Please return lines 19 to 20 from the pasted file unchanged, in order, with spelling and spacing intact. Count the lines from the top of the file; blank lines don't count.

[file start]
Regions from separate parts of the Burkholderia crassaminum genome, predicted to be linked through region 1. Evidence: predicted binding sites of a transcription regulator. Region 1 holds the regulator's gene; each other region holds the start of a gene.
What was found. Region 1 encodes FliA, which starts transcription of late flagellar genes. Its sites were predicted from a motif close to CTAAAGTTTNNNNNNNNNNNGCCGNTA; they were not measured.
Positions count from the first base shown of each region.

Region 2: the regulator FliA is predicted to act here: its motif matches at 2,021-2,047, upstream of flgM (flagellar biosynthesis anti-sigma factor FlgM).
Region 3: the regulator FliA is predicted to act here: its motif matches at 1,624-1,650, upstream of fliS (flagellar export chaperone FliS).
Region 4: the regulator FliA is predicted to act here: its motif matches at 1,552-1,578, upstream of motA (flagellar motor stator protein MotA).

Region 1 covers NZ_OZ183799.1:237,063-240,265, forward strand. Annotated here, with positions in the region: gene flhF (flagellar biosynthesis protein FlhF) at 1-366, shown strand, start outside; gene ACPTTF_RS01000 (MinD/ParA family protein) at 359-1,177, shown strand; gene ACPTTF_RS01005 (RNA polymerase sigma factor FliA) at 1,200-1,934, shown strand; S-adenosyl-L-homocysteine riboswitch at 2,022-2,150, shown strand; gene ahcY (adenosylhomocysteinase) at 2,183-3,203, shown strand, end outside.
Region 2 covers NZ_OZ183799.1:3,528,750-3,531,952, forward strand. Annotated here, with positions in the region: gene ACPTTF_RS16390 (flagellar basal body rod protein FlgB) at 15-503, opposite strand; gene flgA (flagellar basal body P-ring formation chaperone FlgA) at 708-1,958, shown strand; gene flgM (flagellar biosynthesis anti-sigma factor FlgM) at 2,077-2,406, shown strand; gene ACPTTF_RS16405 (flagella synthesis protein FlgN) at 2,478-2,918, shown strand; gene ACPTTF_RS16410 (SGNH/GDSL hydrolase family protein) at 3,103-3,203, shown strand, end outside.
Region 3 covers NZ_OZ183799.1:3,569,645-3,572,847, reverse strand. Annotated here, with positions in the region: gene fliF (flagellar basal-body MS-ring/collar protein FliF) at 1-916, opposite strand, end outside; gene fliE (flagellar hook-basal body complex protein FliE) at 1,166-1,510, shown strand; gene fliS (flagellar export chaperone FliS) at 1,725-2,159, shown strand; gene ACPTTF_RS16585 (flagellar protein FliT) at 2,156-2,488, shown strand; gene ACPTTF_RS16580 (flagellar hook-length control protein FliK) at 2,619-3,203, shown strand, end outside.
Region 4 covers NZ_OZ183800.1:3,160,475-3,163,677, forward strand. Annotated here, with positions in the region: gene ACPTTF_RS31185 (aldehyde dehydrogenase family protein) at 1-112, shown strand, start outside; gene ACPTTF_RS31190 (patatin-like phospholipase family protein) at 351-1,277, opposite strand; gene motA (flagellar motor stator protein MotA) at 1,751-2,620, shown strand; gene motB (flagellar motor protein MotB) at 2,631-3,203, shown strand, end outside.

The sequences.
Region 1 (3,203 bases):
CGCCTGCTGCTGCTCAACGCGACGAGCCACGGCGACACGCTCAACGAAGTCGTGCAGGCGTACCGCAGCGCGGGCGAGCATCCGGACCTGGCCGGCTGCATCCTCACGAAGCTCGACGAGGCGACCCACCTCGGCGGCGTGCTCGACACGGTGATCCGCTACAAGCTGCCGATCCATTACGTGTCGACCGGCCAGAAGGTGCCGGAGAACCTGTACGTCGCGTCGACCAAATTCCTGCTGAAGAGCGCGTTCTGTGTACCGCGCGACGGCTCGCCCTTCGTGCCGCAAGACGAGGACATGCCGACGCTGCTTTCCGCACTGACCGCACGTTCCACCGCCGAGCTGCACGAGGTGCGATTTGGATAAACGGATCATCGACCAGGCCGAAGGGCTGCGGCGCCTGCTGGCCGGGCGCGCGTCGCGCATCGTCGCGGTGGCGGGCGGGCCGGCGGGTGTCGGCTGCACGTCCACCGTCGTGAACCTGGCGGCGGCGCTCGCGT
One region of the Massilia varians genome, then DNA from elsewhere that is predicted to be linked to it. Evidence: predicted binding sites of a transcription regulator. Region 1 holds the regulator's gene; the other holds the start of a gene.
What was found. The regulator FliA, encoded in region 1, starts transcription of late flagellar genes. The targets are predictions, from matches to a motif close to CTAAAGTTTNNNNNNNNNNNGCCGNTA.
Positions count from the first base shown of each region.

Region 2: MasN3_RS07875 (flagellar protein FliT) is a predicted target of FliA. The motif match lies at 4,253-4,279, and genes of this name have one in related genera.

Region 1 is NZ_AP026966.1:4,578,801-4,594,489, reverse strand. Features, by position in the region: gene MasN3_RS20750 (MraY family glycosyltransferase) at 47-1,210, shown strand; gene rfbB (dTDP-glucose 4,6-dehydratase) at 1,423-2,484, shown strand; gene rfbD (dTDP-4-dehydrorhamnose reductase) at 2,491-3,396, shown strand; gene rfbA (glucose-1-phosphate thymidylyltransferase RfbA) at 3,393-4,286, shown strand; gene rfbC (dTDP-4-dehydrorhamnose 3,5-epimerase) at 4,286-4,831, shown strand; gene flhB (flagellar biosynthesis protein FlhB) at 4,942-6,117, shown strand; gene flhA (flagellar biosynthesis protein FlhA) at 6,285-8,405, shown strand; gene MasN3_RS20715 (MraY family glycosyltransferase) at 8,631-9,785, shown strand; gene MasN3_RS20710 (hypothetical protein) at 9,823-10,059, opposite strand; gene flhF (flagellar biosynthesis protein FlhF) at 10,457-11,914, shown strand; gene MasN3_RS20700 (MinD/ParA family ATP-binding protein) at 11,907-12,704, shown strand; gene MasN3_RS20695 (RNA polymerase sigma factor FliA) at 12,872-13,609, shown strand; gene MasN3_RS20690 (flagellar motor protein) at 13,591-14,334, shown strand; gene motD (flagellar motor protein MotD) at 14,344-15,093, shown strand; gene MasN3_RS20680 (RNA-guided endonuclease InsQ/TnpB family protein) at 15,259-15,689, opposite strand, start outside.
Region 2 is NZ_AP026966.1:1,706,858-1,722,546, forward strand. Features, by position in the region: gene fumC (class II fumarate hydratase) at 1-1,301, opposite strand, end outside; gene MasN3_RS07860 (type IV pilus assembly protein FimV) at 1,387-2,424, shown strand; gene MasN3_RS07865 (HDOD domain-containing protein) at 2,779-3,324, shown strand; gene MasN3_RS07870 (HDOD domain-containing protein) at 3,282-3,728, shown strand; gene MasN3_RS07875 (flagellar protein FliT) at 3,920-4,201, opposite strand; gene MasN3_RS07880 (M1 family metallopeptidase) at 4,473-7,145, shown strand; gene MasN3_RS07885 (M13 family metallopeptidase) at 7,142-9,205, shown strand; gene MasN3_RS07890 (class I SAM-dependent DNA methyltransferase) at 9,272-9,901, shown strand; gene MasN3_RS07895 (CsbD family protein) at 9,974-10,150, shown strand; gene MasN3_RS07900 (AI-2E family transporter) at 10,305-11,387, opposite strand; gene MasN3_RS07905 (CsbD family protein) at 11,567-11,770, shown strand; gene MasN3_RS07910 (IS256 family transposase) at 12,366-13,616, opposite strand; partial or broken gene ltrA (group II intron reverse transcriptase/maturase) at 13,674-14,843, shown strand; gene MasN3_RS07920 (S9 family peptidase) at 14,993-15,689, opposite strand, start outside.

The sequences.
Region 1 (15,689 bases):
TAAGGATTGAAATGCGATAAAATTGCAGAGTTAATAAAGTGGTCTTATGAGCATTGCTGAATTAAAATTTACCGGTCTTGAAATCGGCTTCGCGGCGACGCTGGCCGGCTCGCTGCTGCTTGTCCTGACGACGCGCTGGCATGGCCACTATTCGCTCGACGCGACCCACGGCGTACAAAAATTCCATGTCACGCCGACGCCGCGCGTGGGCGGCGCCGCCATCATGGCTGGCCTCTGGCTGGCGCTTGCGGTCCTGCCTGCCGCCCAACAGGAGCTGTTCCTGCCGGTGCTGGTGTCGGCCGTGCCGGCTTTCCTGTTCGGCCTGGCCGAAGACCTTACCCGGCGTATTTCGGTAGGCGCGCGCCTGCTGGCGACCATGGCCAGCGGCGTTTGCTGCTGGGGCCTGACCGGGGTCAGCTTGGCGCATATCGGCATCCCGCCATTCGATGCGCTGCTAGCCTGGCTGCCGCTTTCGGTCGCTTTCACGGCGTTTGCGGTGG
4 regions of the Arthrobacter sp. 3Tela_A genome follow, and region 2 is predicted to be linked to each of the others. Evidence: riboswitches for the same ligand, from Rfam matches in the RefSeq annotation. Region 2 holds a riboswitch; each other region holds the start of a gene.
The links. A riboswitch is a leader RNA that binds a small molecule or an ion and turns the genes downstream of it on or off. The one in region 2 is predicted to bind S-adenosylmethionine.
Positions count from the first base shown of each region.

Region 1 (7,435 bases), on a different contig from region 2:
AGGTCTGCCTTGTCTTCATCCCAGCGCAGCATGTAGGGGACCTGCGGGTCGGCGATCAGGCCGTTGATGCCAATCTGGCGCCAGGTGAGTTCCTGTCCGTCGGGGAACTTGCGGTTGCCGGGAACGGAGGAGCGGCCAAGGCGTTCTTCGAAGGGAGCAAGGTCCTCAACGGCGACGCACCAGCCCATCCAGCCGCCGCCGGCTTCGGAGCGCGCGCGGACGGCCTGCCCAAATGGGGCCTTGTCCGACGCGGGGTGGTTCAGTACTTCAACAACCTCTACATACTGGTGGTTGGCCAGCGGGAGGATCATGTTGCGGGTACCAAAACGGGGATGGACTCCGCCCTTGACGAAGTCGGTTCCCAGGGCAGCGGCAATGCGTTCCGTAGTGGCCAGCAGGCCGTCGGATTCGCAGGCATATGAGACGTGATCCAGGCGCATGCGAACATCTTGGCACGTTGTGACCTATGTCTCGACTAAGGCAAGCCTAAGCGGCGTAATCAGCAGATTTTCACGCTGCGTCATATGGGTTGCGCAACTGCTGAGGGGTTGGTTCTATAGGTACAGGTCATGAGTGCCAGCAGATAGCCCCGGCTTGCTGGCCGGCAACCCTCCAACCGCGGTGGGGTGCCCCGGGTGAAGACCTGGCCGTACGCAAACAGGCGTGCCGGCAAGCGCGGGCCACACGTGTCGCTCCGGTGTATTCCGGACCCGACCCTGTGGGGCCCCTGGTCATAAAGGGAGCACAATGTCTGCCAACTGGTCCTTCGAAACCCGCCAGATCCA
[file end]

Region 2 is NZ_AP026966.1:1,706,858-1,722,546, forward strand. Features, by position in the region: gene fumC (class II fumarate hydratase) at 1-1,301, opposite strand, end outside; gene MasN3_RS07860 (type IV pilus assembly protein FimV) at 1,387-2,424, shown strand; gene MasN3_RS07865 (HDOD domain-containing protein) at 2,779-3,324, shown strand; gene MasN3_RS07870 (HDOD domain-containing protein) at 3,282-3,728, shown strand; gene MasN3_RS07875 (flagellar protein FliT) at 3,920-4,201, opposite strand; gene MasN3_RS07880 (M1 family metallopeptidase) at 4,473-7,145, shown strand; gene MasN3_RS07885 (M13 family metallopeptidase) at 7,142-9,205, shown strand; gene MasN3_RS07890 (class I SAM-dependent DNA methyltransferase) at 9,272-9,901, shown strand; gene MasN3_RS07895 (CsbD family protein) at 9,974-10,150, shown strand; gene MasN3_RS07900 (AI-2E family transporter) at 10,305-11,387, opposite strand; gene MasN3_RS07905 (CsbD family protein) at 11,567-11,770, shown strand; gene MasN3_RS07910 (IS256 family transposase) at 12,366-13,616, opposite strand; partial or broken gene ltrA (group II intron reverse transcriptase/maturase) at 13,674-14,843, shown strand; gene MasN3_RS07920 (S9 family peptidase) at 14,993-15,689, opposite strand, start outside.

The sequences.